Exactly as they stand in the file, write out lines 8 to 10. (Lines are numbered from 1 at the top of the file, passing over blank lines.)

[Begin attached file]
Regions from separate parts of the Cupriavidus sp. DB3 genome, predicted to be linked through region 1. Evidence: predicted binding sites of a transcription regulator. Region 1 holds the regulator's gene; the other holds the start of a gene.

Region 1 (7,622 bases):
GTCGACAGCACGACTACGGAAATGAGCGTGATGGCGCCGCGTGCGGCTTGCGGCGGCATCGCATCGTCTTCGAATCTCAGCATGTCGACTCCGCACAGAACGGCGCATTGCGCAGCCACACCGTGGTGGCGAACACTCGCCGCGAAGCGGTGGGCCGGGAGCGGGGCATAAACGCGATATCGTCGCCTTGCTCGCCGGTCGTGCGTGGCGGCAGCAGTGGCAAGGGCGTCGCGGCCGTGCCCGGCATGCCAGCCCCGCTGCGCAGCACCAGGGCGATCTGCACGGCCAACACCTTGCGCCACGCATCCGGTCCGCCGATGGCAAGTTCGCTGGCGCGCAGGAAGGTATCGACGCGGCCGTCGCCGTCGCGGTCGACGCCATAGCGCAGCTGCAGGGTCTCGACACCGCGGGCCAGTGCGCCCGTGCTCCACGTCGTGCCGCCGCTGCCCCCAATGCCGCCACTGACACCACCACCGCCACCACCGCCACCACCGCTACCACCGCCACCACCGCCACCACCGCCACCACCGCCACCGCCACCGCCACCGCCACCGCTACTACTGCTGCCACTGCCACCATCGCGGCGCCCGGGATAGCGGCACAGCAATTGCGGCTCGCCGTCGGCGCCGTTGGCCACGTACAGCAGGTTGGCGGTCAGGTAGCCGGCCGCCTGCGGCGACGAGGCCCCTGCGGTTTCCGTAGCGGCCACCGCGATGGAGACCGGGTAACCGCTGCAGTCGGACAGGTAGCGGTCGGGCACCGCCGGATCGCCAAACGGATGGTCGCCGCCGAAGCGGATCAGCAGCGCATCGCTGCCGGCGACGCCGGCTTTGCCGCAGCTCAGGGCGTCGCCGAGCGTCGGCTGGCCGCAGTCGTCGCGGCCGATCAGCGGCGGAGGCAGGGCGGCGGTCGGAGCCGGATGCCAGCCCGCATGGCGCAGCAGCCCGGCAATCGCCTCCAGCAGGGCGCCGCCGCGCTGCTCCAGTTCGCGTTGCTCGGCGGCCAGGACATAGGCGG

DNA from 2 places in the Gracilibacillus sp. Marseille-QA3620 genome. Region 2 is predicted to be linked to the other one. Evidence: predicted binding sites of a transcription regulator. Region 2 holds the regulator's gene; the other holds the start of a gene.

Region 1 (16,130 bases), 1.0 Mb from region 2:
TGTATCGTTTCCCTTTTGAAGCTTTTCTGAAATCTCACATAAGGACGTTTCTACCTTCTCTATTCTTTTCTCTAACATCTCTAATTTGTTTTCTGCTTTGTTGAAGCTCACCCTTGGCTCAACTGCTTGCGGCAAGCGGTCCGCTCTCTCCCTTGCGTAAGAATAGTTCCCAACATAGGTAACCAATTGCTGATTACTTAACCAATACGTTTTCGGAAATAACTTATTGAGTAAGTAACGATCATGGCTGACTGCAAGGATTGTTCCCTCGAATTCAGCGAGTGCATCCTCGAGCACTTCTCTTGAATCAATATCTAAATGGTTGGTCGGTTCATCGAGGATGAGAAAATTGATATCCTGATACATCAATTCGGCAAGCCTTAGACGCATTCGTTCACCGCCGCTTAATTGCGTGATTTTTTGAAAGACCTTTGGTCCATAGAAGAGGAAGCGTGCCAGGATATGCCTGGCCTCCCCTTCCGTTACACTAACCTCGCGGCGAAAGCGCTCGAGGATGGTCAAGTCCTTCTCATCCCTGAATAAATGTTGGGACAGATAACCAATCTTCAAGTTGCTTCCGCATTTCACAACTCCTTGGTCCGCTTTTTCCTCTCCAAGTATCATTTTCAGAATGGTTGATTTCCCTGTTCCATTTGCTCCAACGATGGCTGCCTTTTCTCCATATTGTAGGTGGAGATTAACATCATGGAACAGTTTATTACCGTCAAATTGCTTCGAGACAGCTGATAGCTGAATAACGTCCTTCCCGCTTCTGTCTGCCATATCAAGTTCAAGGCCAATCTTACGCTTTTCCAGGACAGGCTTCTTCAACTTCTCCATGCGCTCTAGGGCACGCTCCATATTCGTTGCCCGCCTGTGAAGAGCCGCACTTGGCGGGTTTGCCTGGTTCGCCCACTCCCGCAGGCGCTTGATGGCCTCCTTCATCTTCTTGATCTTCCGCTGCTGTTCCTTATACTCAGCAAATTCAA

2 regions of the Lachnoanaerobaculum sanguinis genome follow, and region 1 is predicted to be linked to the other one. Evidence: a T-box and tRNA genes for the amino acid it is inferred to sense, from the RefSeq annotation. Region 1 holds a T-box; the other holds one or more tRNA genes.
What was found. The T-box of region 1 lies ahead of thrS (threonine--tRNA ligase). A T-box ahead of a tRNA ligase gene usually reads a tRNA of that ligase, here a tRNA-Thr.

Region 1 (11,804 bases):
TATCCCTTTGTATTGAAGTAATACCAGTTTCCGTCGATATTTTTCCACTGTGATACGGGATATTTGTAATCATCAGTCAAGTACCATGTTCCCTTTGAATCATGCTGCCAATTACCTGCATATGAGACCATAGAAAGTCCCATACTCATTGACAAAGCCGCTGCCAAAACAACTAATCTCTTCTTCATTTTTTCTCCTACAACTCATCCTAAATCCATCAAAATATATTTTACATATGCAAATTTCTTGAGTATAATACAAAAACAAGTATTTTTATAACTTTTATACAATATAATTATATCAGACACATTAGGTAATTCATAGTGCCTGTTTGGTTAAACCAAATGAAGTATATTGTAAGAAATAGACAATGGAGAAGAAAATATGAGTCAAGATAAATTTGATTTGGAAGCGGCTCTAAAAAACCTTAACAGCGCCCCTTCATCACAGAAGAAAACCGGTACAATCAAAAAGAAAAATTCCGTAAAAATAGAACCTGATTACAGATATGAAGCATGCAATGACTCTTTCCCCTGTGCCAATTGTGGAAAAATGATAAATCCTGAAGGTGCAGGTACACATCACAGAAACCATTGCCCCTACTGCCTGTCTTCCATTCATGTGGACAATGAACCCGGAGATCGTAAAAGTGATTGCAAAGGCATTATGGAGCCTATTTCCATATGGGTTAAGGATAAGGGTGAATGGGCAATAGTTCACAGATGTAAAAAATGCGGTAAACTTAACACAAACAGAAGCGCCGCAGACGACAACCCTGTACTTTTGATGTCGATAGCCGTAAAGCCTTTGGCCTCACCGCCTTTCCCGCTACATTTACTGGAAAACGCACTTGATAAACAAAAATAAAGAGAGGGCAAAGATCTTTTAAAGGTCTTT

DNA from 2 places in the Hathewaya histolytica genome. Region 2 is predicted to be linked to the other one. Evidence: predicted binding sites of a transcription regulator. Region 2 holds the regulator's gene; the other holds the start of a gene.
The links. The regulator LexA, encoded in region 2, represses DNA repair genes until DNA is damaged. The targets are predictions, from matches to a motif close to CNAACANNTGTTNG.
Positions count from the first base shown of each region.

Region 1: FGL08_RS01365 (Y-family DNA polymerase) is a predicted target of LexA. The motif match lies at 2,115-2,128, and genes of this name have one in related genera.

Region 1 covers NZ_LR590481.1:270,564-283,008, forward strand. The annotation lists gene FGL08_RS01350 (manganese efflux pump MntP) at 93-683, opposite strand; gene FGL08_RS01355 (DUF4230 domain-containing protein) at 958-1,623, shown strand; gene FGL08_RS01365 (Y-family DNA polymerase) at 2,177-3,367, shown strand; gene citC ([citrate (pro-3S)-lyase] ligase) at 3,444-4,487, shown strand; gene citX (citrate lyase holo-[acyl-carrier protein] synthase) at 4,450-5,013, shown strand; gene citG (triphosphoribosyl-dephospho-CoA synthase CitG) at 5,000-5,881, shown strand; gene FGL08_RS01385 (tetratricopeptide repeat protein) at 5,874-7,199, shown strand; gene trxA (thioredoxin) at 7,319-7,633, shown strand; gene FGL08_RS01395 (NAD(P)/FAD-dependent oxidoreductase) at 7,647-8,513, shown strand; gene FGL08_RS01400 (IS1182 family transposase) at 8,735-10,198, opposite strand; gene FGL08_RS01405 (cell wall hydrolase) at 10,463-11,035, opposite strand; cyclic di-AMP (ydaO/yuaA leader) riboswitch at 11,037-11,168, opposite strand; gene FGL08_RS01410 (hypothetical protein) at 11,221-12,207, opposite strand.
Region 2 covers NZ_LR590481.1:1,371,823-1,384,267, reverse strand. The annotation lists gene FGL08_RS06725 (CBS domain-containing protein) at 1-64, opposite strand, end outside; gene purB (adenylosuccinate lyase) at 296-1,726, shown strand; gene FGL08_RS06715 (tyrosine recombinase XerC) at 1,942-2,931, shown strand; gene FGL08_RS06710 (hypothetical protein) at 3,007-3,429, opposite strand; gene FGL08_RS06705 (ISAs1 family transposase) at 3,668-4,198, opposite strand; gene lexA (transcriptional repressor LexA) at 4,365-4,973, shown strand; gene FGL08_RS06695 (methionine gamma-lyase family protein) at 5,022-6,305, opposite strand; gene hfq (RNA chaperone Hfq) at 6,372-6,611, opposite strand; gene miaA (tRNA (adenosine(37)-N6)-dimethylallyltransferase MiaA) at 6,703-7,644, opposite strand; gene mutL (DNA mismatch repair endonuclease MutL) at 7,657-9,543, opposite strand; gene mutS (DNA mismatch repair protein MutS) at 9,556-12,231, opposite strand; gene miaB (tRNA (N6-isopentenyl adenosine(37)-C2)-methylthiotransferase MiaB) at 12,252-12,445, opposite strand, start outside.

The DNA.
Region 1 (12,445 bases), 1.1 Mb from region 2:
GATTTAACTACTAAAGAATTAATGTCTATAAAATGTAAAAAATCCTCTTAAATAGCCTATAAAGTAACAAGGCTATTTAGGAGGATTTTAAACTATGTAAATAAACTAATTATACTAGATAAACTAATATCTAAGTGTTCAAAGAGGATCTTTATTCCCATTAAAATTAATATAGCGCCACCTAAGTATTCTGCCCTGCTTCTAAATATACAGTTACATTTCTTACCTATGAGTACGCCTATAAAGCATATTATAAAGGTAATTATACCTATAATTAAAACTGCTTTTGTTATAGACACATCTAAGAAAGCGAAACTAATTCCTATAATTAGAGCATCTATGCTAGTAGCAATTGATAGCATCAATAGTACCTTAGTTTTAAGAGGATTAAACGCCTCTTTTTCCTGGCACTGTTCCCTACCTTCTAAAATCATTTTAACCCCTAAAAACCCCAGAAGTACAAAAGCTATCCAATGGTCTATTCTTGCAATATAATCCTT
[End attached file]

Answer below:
What was found. The T-box of region 1 lies ahead of thrS (threonine--tRNA ligase). A T-box ahead of a tRNA ligase gene usually reads a tRNA of that ligase, here a tRNA-Thr.

Region 1 (11,804 bases):
TATCCCTTTGTATTGAAGTAATACCAGTTTCCGTCGATATTTTTCCACTGTGATACGGGATATTTGTAATCATCAGTCAAGTACCATGTTCCCTTTGAATCATGCTGCCAATTACCTGCATATGAGACCATAGAAAGTCCCATACTCATTGACAAAGCCGCTGCCAAAACAACTAATCTCTTCTTCATTTTTTCTCCTACAACTCATCCTAAATCCATCAAAATATATTTTACATATGCAAATTTCTTGAGTATAATACAAAAACAAGTATTTTTATAACTTTTATACAATATAATTATATCAGACACATTAGGTAATTCATAGTGCCTGTTTGGTTAAACCAAATGAAGTATATTGTAAGAAATAGACAATGGAGAAGAAAATATGAGTCAAGATAAATTTGATTTGGAAGCGGCTCTAAAAAACCTTAACAGCGCCCCTTCATCACAGAAGAAAACCGGTACAATCAAAAAGAAAAATTCCGTAAAAATAGAACCTGATTACAGATATGAAGCATGCAATGACTCTTTCCCCTGTGCCAATTGTGGAAAAATGATAAATCCTGAAGGTGCAGGTACACATCACAGAAACCATTGCCCCTACTGCCTGTCTTCCATTCATGTGGACAATGAACCCGGAGATCGTAAAAGTGATTGCAAAGGCATTATGGAGCCTATTTCCATATGGGTTAAGGATAAGGGTGAATGGGCAATAGTTCACAGATGTAAAAAATGCGGTAAACTTAACACAAACAGAAGCGCCGCAGACGACAACCCTGTACTTTTGATGTCGATAGCCGTAAAGCCTTTGGCCTCACCGCCTTTCCCGCTACATTTACTGGAAAACGCACTTGATAAACAAAAATAAAGAGAGGGCAAAGATCTTTTAAAGGTCTTT